M67A2 Flamethrower Tank
Introduction: In August 2017, I posted a first look review of this kit. In general, the kit builds into an acceptable late model M67A2 built out of the box. The only exception is the kit provides tracks, flame gun and Commander’s turret mantle covers made from DS plastic. I found the DS plastic parts provided with this kit difficult to work with and not very detailed. I believe adding aftermarket track and mantlet covers greatly enhance the buildability and appearance of this model. In addition, this kit lacks the lightening holes in the outer drive sprocket and bustle rack mesh flooring. There are several aftermarket options available to address these issues. The kit also lacks the gunner's XM30 sight for the flame gun, which I will address in this review.
Steps 1-6, Suspension and Hull: In step 1, you clean-up and assemble the road wheels, drive sprockets and return rollers. There are 14 sets of road wheels and 10 sets of return rollers so you have a fair amount of seam clean-up. Each road wheel is two piece, with and inner and outer road wheel in each set (Figures 1 and 2).
Figure 1, Outer Road Wheels Figure 2, Inner Road Wheels
The outer half of each drive sprocket should have three lightening holes which are not provided on the kit drive sprocket. You can either drill out these holes on the kit provided sprocket or take the easy way out and replace them with an aftermarket product. I elected to use the DEF Model replacement outer sprockets. I was concerned with attaching a resin piece to the plastic sprocket assembly, but there was no fit problem at all (Figure 3).
Figure 3, Outer Sprocket Comparison
In step 2, you add the road wheel arm housings and snubber springs to the lower hull. I found a gap between the lower hull and the front snubber assembly (parts D41 and D42) which I filled with Aves Apoxy Sculp (Figures 4 and 5).
Figure 4, Snubber Gap Figure 5, Filled Gap
In step 3, you add the return rollers to the upper hull. You also add the armored fuel port covers (parts D19 and 20) behind the turret ring. The M48A3 series tanks used only the right side fuel port so the left side cover was welded closed (Figure 6).
Figure 6, Left Side Armored Fuel Port Cover
In step 4, you assemble the upper and lower hull halves together. The fit is fairly good with some minor filling which can be addressed during step 5.
In step 5, you attach the rear hull sides (parts D1 and 2), the engine deck grill doors (parts D2 and 4), lower rear plate assembly (part D35), engine deck (part D43) and rear grill doors (part 36) to the hull assembly. There are fairly large open seams between the hull assembly and rear hull sides which need some serious filling to blend them into the hull assembly (Figures 7 and 8).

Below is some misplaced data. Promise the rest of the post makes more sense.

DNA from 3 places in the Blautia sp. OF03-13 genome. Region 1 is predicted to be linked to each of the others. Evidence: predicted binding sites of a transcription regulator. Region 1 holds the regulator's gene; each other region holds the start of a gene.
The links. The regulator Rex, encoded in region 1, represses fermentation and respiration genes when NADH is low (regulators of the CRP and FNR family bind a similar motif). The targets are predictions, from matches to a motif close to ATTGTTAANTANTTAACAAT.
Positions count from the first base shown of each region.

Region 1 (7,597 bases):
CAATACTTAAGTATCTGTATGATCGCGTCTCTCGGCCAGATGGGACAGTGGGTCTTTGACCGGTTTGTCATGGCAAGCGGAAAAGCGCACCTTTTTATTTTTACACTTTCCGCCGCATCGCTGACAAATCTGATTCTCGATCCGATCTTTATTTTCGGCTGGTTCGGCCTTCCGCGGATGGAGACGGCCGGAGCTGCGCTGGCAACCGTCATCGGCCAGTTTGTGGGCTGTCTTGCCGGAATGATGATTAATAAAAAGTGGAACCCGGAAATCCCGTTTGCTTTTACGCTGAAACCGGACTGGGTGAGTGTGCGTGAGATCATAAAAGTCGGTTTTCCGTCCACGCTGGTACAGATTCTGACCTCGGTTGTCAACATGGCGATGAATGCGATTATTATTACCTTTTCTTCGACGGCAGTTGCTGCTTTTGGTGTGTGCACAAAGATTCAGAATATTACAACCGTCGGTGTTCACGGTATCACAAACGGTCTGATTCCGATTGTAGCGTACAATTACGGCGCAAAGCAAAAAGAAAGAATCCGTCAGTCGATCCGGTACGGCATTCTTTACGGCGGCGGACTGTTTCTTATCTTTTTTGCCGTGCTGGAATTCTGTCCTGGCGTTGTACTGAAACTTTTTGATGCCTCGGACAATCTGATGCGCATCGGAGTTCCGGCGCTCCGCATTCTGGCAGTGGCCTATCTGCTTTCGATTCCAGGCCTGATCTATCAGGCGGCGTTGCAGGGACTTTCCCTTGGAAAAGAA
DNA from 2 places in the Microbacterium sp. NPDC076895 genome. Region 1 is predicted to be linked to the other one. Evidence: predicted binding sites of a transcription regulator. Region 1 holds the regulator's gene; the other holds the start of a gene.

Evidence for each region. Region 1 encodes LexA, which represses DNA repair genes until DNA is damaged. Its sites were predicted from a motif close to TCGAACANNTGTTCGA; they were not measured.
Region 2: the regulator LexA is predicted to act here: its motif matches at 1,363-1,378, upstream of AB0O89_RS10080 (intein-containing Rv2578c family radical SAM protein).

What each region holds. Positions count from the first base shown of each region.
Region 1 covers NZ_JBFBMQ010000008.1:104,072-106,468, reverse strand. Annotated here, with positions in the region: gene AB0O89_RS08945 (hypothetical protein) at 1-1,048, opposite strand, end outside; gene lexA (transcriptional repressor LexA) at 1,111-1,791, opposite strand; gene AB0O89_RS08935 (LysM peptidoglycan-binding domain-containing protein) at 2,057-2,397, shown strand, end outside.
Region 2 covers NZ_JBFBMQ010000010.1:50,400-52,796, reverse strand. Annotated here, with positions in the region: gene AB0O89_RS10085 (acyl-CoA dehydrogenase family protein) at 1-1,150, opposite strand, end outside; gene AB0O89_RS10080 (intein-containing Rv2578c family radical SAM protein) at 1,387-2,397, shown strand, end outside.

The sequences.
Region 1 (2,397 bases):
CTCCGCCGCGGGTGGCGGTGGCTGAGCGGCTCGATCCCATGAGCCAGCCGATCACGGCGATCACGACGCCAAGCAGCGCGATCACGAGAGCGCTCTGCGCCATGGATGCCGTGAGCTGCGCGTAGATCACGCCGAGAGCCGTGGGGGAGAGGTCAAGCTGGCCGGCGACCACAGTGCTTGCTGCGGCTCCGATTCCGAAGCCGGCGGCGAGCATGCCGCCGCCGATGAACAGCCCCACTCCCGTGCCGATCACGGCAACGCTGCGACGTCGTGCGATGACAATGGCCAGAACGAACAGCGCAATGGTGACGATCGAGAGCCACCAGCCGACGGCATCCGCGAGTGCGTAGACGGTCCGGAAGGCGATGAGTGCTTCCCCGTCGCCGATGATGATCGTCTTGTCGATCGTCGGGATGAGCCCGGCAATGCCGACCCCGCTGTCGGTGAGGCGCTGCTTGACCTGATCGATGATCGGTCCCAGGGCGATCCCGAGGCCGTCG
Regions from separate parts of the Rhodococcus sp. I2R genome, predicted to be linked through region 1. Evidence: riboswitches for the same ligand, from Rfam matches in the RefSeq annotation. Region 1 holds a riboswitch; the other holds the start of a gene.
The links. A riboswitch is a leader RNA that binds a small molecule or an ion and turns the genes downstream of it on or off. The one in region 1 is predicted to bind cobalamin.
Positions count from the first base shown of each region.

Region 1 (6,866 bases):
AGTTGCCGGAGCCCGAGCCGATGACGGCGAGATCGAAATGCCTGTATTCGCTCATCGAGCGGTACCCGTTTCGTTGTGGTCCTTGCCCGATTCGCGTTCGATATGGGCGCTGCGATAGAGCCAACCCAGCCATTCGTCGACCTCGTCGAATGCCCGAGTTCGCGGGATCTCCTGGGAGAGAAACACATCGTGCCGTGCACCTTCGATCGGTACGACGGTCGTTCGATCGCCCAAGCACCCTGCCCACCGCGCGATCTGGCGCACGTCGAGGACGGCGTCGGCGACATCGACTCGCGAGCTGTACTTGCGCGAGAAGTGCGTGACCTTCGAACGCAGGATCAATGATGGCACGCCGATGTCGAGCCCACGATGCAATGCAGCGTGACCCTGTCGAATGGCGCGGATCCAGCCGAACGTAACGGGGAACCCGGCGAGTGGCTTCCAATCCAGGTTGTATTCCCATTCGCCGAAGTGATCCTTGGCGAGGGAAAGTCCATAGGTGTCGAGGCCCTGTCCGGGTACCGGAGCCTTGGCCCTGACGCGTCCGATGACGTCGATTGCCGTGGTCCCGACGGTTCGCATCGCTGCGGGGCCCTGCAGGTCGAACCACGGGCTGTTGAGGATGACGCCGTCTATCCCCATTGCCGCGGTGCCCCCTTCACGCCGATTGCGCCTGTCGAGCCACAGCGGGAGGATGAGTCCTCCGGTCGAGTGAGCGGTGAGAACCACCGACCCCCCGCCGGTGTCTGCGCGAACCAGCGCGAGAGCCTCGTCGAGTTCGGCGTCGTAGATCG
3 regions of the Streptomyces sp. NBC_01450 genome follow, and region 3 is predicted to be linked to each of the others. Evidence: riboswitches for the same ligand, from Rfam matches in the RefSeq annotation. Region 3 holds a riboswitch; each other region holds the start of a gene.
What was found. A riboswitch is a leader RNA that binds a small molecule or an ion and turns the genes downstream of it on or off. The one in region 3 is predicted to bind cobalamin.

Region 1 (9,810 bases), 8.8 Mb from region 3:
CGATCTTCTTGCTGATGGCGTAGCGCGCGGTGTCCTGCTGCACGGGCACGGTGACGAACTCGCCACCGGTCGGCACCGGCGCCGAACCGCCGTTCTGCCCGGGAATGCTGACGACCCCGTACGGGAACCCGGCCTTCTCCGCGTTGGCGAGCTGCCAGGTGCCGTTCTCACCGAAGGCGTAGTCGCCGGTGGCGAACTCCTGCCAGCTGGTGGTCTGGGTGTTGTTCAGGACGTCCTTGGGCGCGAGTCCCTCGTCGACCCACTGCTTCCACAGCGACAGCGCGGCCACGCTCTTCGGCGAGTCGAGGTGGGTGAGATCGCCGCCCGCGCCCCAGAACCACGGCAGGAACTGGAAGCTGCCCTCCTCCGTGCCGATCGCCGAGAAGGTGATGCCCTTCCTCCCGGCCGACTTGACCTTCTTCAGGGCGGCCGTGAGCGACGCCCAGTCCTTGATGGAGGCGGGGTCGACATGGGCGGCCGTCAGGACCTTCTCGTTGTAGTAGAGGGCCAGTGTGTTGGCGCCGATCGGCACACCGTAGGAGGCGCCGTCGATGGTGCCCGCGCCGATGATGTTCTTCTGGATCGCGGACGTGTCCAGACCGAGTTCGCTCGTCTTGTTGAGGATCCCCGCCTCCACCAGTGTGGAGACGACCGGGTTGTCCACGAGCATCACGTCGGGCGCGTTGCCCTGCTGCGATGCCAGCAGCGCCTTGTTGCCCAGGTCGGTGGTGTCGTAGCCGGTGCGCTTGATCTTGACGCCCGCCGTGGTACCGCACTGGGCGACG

Figure 7, Left Side Rear Hull Figure 8, Right Side Rear Hull
The instructions show the lower rear plate with the towing pintle and tail lights attached. However, the instructions don’t show how to assemble these parts to the lower rear plate. I checked out the instruction sheet from the Dragon M48A3 kit number 3546 and found the construction process and part numbers. Figure 9 shows the insert from the Dragon M48A3 instruction sheet for the lower rear plate assembly. Note: The part numbers match the M67A2 kit as Dragon utilizes the same sprues for both kits.
Figure 9, M48A3 Instruction Insert
The grille doors provided with the kit include the top and center reinforcement bars seen in later model M48A3s. Since I’m building this model to represent an M67A2 used by the Marines in 1968 I replaced the grille doors with some from DEF Model, which don’t have the reinforcing bars (Figure 10).
Figure 10, Grill Door Comparison
The engine deck (part D43) does not include the weld seams which are prominent on the M48A2 and A3 series tanks. I added these welds with .010 plastic rod (Figures 11 and 12).
Figure 11, Engine Deck Weld Seams Figure 12, Engine Deck Weld Seams
In step 6, you add the road wheel arms, shock absorbers, final drives and road wheels to the hull assembly. I spent a fair amount of time aligning the road wheel arms and shock absorbers as this process pays dividend when you attach the road wheels. (Figure 13).
Figure 13, Road Wheel Arm Alignment
The M67A2 has a check and drain plug on each final drive. I added these by drilling two holes in the final drive assembly and inserting a plastic rod in each hole to depict the drain plug (Figure 14).
Figure 14, Final Drive Drain Plug
Once I completed the hull assembly I added some stippling with Mr. Surfacer 500 to blend in and enhance the texture of the cast armor.
Steps 7-9 Fenders: In steps 7 and 8, you construct the left and right fender assemblies. Dragon molded the fenders with open area under each turret side. This is reminiscent of older Tamiya kits. I filled these open areas by making a pattern for each opening and cutting a fillet from .015 plastic sheet (Figures 15 and 16). I also filled the mold punch out marks on each fender with putty.
Figure 15, Sponson Hole Figure 16, Sponson Fillet
The assembly of the fenders is straight forward. The handles are molded on the sponson boxes so I removed the handles and replaced them with resin sponson box handles from TMD. The phone box (part J1) needs a cable which runs from the box to the hull. I added this cable with .010 lead wire.
In step 9, the instructions show to build the headlight assemblies. The instruction sheet shows the construction of the right assembly, but doesn’t show the left. Reference material will help out to show the differences in each side. I constructed each light assembly and added .050 copper wire as the power cables (Figures 17 and 18).
Figure 17, Right Light Assembly Figure 18, Left Light Assembly
The front fender supports (parts J2 and J3) have a small hole which requires some filling (Figure 19).
Figure 19, Fender Support Hole
I did not attach the fenders to the hull assembly until the final painting process. This required some filling around the turret ring and adding a shim to the gap where the air cleaners and fender supports meet the hull sides (Figures 20 and 21).
Figure 20, Turret Ring Filler Figure 21, Air Cleaner and Fender Support Shims
Steps 10-14 Turret Assembly: In step 10, you assemble the turret bustle rack, turret ventilator assembly, flame gun mantlet and jerry can assembly. Dragon didn’t engineer the parts for the turret bustle rack very well. At best, you need to be very careful constructing this assembly. In addition, the M67A2 turret bustle had a screen cage added to improve storage capability. This is not included with the kit. I assembled the bustle rack and added photo etched screen to simulate this screen (Figure 22 and 23). I have to admit the whole turret bustle rack assembly just didn’t look right or fit very well on the turret so I ultimately added some filler stowage and covered most of the assembly with a trap made from Aves Apoxy Sculp.
Figure 22, Turret Bustle Rack Figure 23, Turret Bustle Rack with Screen